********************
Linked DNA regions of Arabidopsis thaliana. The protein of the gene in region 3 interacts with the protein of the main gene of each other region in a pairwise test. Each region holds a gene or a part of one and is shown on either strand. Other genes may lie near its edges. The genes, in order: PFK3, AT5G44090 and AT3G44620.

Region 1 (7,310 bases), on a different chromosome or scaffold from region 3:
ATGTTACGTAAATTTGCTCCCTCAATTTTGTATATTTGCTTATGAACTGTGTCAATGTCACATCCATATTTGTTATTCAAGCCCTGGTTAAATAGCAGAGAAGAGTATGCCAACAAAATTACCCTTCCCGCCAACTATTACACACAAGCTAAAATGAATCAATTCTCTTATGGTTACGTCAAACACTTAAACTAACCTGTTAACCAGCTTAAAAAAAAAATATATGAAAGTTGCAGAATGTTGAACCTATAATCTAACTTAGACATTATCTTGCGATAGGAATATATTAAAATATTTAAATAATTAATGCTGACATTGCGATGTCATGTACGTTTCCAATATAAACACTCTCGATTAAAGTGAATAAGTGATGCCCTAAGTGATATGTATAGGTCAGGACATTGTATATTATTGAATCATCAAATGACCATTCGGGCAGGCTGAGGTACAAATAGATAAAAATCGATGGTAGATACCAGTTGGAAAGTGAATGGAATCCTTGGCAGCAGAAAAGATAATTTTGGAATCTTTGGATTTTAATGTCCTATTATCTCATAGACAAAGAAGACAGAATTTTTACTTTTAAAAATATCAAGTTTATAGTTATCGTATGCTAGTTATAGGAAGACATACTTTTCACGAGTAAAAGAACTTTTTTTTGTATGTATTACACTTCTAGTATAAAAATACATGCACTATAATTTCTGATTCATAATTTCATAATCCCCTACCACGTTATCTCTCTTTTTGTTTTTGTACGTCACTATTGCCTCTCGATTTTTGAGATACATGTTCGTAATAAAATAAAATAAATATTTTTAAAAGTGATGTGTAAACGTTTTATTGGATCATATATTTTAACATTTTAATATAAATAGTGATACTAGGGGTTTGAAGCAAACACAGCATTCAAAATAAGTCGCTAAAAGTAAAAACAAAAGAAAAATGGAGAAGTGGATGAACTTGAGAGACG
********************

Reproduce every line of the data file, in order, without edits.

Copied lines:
Linked DNA regions of Arabidopsis thaliana. The protein of the gene in region 3 interacts with the protein of the main gene of each other region in a pairwise test. Each region holds a gene or a part of one and is shown on either strand. Other genes may lie near its edges. The genes, in order: PFK3, AT5G44090 and AT3G44620.

Region 1 (7,310 bases), on a different chromosome or scaffold from region 3:
ATGTTACGTAAATTTGCTCCCTCAATTTTGTATATTTGCTTATGAACTGTGTCAATGTCACATCCATATTTGTTATTCAAGCCCTGGTTAAATAGCAGAGAAGAGTATGCCAACAAAATTACCCTTCCCGCCAACTATTACACACAAGCTAAAATGAATCAATTCTCTTATGGTTACGTCAAACACTTAAACTAACCTGTTAACCAGCTTAAAAAAAAAATATATGAAAGTTGCAGAATGTTGAACCTATAATCTAACTTAGACATTATCTTGCGATAGGAATATATTAAAATATTTAAATAATTAATGCTGACATTGCGATGTCATGTACGTTTCCAATATAAACACTCTCGATTAAAGTGAATAAGTGATGCCCTAAGTGATATGTATAGGTCAGGACATTGTATATTATTGAATCATCAAATGACCATTCGGGCAGGCTGAGGTACAAATAGATAAAAATCGATGGTAGATACCAGTTGGAAAGTGAATGGAATCCTTGGCAGCAGAAAAGATAATTTTGGAATCTTTGGATTTTAATGTCCTATTATCTCATAGACAAAGAAGACAGAATTTTTACTTTTAAAAATATCAAGTTTATAGTTATCGTATGCTAGTTATAGGAAGACATACTTTTCACGAGTAAAAGAACTTTTTTTTGTATGTATTACACTTCTAGTATAAAAATACATGCACTATAATTTCTGATTCATAATTTCATAATCCCCTACCACGTTATCTCTCTTTTTGTTTTTGTACGTCACTATTGCCTCTCGATTTTTGAGATACATGTTCGTAATAAAATAAAATAAATATTTTTAAAAGTGATGTGTAAACGTTTTATTGGATCATATATTTTAACATTTTAATATAAATAGTGATACTAGGGGTTTGAAGCAAACACAGCATTCAAAATAAGTCGCTAAAAGTAAAAACAAAAGAAAAATGGAGAAGTGGATGAACTTGAGAGACG